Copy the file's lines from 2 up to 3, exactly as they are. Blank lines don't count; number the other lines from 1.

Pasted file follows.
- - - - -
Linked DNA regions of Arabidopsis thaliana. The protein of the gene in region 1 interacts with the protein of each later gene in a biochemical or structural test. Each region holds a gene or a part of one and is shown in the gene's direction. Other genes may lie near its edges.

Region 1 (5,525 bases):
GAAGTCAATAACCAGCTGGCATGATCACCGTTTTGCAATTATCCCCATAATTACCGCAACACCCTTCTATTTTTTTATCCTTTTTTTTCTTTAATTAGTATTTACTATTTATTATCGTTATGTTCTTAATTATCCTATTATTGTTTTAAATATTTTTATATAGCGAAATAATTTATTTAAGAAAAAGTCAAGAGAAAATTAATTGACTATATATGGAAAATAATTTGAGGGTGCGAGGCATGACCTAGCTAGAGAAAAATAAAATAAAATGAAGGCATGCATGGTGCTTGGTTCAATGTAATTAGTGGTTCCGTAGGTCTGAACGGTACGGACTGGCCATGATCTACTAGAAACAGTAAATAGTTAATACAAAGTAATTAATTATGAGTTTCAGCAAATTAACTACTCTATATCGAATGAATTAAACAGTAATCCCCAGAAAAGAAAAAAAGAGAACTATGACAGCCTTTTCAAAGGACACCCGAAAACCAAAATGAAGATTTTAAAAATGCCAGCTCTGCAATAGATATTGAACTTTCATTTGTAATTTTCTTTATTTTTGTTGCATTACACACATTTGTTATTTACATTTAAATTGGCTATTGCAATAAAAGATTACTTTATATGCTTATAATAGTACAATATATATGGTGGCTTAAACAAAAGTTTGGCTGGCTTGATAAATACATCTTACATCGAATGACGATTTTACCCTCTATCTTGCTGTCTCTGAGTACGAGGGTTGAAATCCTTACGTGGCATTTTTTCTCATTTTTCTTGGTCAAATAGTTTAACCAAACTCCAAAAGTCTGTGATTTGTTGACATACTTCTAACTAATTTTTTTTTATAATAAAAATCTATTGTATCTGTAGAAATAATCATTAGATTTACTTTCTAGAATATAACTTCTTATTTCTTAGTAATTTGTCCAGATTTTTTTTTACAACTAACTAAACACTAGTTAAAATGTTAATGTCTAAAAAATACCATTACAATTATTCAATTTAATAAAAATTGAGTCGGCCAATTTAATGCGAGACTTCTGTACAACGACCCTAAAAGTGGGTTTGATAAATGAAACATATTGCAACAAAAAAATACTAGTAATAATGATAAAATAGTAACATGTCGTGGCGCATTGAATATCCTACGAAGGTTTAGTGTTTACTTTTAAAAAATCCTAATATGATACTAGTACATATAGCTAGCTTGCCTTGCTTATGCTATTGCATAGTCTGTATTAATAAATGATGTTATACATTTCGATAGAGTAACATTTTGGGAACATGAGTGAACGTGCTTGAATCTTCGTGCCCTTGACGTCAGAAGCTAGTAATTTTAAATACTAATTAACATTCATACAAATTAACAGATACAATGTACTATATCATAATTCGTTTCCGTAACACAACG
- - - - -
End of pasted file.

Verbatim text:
Region 1 (5,525 bases):
GAAGTCAATAACCAGCTGGCATGATCACCGTTTTGCAATTATCCCCATAATTACCGCAACACCCTTCTATTTTTTTATCCTTTTTTTTCTTTAATTAGTATTTACTATTTATTATCGTTATGTTCTTAATTATCCTATTATTGTTTTAAATATTTTTATATAGCGAAATAATTTATTTAAGAAAAAGTCAAGAGAAAATTAATTGACTATATATGGAAAATAATTTGAGGGTGCGAGGCATGACCTAGCTAGAGAAAAATAAAATAAAATGAAGGCATGCATGGTGCTTGGTTCAATGTAATTAGTGGTTCCGTAGGTCTGAACGGTACGGACTGGCCATGATCTACTAGAAACAGTAAATAGTTAATACAAAGTAATTAATTATGAGTTTCAGCAAATTAACTACTCTATATCGAATGAATTAAACAGTAATCCCCAGAAAAGAAAAAAAGAGAACTATGACAGCCTTTTCAAAGGACACCCGAAAACCAAAATGAAGATTTTAAAAATGCCAGCTCTGCAATAGATATTGAACTTTCATTTGTAATTTTCTTTATTTTTGTTGCATTACACACATTTGTTATTTACATTTAAATTGGCTATTGCAATAAAAGATTACTTTATATGCTTATAATAGTACAATATATATGGTGGCTTAAACAAAAGTTTGGCTGGCTTGATAAATACATCTTACATCGAATGACGATTTTACCCTCTATCTTGCTGTCTCTGAGTACGAGGGTTGAAATCCTTACGTGGCATTTTTTCTCATTTTTCTTGGTCAAATAGTTTAACCAAACTCCAAAAGTCTGTGATTTGTTGACATACTTCTAACTAATTTTTTTTTATAATAAAAATCTATTGTATCTGTAGAAATAATCATTAGATTTACTTTCTAGAATATAACTTCTTATTTCTTAGTAATTTGTCCAGATTTTTTTTTACAACTAACTAAACACTAGTTAAAATGTTAATGTCTAAAAAATACCATTACAATTATTCAATTTAATAAAAATTGAGTCGGCCAATTTAATGCGAGACTTCTGTACAACGACCCTAAAAGTGGGTTTGATAAATGAAACATATTGCAACAAAAAAATACTAGTAATAATGATAAAATAGTAACATGTCGTGGCGCATTGAATATCCTACGAAGGTTTAGTGTTTACTTTTAAAAAATCCTAATATGATACTAGTACATATAGCTAGCTTGCCTTGCTTATGCTATTGCATAGTCTGTATTAATAAATGATGTTATACATTTCGATAGAGTAACATTTTGGGAACATGAGTGAACGTGCTTGAATCTTCGTGCCCTTGACGTCAGAAGCTAGTAATTTTAAATACTAATTAACATTCATACAAATTAACAGATACAATGTACTATATCATAATTCGTTTCCGTAACACAACG